1787 – 1899
1787 – 1810 Wars in India
1787 – 76th Regiment raised
1791 – Bangalore, Arikera, Seringapatam
“Bring me my boots and the 76th Regiment of Foot and I am ready to go anywhere.” – General Lord Lake, C-in-C India 1800-1808
In 1787 four regiments were raised for service in India, one of them was the 76th, later to become the 2nd Battalion the Duke of Wellington’s Regiment. Like the 33rd it was given the relatively rare red facings to its uniform. The first Colonel of the Regiment was General Sir Thomas Musgrave Bt.
The Regiment arrived in India in 1788 and from 1790 – 1792 took part in the campaigns in Southern India which were to lead to the granting of the Battle Honour ‘Mysore’. The Regiment then moved north and in 1803 was in Cawnpore when war broke out against the Mahratta Chiefs in Hindoostan. The army was commanded by General Lord Lake and the only British infantry battalion in his force was the 76th. General Lake fought a brilliant campaign and obtained a series of outstanding victories, notably at Ally Guhr, Delhi, Leswaree and Deig, in each of which the 76th played a prominent part.
The members of the regiment became so battle scarred that they became known as the ‘Immortals’. One of the Mahratta chiefs is quoted as saying of Lake’s army: “They came here in the morning, looked over the wall, walked over it, killed all the garrison and retired for breakfast” – However, it was not as easy as all that. The campaigning conditions were extremely tough. For instance before the battle of Leswaree the infantry marched 25 miles in eight hours in great heat.
Then after only a one hour break they went into action. For the numbers engaged, that battle was one of the bloodiest in the history of British warfare in India. Lake had 824 casualties, a quarter of whom were in the 76th. The Mahrattas had 7,000.
For the part the Regiment played in the capture of the fortress of Ally Ghur and the capture of Delhi it was awarded an honorary stand of Colours. At the end of the campaign, at the behest of the East India Company, the regiment was authorised to wear the word ‘Hindoostan’ on its Colours and appointments. At the same time the Commander-in-Chief, Lord Lake, obtained permission for the Regiment to use the badge of an ‘elephant’, a Houda was added later. ( Click Here to view the Regimental Colours).
In 1797 the 33rd was sent to India where it took part in the Fourth Mysore War, which resulted in the defeat of Tipoo Sahib, ‘The Tiger of Mysore’, and the award of the Battle Honour Seringapatam. In 1810 two companies of the Regiment were detached to join a small force under Colonel Henry Keating which successfully captured the French held Isle de Bourbon.
Colonel Keating later became a General and Colonel of the 33rd from 1845-1847.
1793 – 1815 The Napoleonic Wars
1793 – Wesley joins, 33rd Flank companies to the West Indies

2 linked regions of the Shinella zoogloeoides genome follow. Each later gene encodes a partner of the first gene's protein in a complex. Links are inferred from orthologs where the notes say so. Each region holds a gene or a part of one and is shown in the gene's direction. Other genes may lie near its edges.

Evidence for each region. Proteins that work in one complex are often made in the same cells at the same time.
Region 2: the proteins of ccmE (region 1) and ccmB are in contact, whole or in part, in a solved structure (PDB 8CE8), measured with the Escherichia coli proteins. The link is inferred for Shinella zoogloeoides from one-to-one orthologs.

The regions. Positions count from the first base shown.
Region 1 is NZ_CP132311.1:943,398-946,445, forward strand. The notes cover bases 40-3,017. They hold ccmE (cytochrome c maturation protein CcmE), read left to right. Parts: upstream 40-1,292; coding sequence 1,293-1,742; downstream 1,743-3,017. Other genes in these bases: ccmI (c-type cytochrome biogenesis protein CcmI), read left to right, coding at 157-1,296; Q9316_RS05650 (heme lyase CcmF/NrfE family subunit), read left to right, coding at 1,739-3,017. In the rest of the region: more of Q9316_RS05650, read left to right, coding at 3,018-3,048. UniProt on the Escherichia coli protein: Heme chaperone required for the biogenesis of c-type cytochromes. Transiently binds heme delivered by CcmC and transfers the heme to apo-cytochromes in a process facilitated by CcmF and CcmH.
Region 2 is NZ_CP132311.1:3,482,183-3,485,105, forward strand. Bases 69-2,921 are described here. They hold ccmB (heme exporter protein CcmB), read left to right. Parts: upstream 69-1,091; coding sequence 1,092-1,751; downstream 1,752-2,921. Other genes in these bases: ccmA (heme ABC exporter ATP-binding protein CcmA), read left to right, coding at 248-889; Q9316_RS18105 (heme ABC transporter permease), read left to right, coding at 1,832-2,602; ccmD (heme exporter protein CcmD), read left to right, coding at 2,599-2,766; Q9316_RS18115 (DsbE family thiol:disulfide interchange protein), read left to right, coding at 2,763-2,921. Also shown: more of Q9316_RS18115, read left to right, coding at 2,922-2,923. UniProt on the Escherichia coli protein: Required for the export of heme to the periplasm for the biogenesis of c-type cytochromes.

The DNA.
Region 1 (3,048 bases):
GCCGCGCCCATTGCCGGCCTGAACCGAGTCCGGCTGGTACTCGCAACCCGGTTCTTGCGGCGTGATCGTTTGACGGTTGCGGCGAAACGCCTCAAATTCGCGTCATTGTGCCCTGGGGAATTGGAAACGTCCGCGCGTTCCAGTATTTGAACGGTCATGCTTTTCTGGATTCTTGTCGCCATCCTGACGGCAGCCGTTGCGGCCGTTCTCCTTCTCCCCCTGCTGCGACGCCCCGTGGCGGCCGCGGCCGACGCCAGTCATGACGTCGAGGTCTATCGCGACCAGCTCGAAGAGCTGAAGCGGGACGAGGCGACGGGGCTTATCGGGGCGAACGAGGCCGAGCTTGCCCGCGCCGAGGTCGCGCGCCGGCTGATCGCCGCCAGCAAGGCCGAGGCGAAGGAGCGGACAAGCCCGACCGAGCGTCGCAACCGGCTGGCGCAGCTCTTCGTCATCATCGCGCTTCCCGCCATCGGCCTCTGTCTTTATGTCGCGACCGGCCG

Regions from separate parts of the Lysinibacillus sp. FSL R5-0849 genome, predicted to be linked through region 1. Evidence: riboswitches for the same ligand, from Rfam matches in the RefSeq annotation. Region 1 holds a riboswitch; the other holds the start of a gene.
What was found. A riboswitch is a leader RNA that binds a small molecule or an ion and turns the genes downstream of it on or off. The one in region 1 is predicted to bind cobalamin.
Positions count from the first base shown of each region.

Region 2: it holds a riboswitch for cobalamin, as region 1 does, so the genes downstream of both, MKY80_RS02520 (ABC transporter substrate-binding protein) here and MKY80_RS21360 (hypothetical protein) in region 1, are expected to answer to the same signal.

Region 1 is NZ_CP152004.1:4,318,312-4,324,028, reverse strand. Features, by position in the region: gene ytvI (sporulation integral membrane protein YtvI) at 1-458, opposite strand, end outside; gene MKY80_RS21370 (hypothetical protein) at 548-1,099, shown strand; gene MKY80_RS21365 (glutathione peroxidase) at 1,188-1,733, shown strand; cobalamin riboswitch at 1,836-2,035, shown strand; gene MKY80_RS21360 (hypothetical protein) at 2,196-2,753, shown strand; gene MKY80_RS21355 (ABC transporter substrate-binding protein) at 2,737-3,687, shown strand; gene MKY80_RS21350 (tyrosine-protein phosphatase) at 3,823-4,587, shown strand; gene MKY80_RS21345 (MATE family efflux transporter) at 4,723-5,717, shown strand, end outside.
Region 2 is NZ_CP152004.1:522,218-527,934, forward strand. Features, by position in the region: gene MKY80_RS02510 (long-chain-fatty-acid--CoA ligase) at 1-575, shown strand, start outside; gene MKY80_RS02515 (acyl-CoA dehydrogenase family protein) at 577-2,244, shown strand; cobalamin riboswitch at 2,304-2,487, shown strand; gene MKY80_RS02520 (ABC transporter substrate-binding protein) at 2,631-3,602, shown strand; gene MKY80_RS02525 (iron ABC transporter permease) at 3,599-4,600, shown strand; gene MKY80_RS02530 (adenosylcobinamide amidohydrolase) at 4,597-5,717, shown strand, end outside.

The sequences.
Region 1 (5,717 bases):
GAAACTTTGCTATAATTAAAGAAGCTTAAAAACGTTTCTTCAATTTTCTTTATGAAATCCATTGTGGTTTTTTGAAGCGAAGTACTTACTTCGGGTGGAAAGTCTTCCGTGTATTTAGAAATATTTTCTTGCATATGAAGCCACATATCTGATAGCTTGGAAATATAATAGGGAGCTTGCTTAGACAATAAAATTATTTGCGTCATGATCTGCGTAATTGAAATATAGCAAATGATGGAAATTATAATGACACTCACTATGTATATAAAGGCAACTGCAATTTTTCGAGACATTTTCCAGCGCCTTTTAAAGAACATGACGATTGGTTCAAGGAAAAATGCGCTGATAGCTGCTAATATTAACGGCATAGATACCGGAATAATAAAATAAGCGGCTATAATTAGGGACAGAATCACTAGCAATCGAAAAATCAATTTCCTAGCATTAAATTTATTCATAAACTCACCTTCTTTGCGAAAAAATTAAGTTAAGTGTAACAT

1794 – Bostkel, Geldermalsen
1799 – Mallavelly, Seringapatam
1810 – Flank companies, Ile de Bourbon and Mauritius
“Upon the whole I consider this regiment (the 33rd) to be in the most advanced state of any in the army.” – Sir Henry Clinton, Inspector General of Infantry of Wellington’s army in Flanders 16th January 1815
In the wake of the French Revolution war broke out between England and France on 1st February 1793. The British strategy was to use the Navy to cut off all French colonial possessions and to restrict activity in Europe to subsidising her allies. But this did not work for long and in 1794 the 33rd was part of a contingent sent to the Netherlands. Because of the unsatisfactory state of the army, due to peacetime neglect, and the appalling conditions and serious deficiencies of equipment; the force was soon in disastrous retreat. By 1795 the remains were back in England. For Arthur Wellesley who had assumed command of the 33rd two years earlier, it was a lesson in ‘how not to do it’. While the Regiment was in the Netherlands two of its companies were detached as part of a picked force to capture three French held islands in the West Indies. That campaign likewise ended in failure, as a result of appalling losses due to disease.
The 76th returned from India in 1806. The following year it was ordered to the Peninsula where it disembarked at Corunna as part of a force of 11,000 men. They advanced into Spain where they joined up with the army of Sir John Moore. However, before long the force had to retreat under threat to its lines of communication from a French army under Napoleon. The retreat took place under dreadful weather conditions, over very bad country. Eventually Corunna was reached where a battle was fought which resulted in the death of Sir John Moore. The 76th was awarded the battle honour Corunna for its part in the campaign. Six months later, in June 1809, the 76th took part in the Walcheren Campaign. This expeditionary force, which was one of the largest ever sent from the shores of Britain up to that time, was also one of the worst managed. By December the 76th was back in England, much reduced in numbers, 23,000 men of the force had died of disease, Only 217 had been killed in action against the French. In 1813 the 76th returned to the Peninsula and took part in the closing stages of the war in Spain. In the process it acquired the battle honours Peninsula and Nive. The war ended in April, but there was no rest for the 76th which was forthwith ordered to Canada, arriving there in August 1814.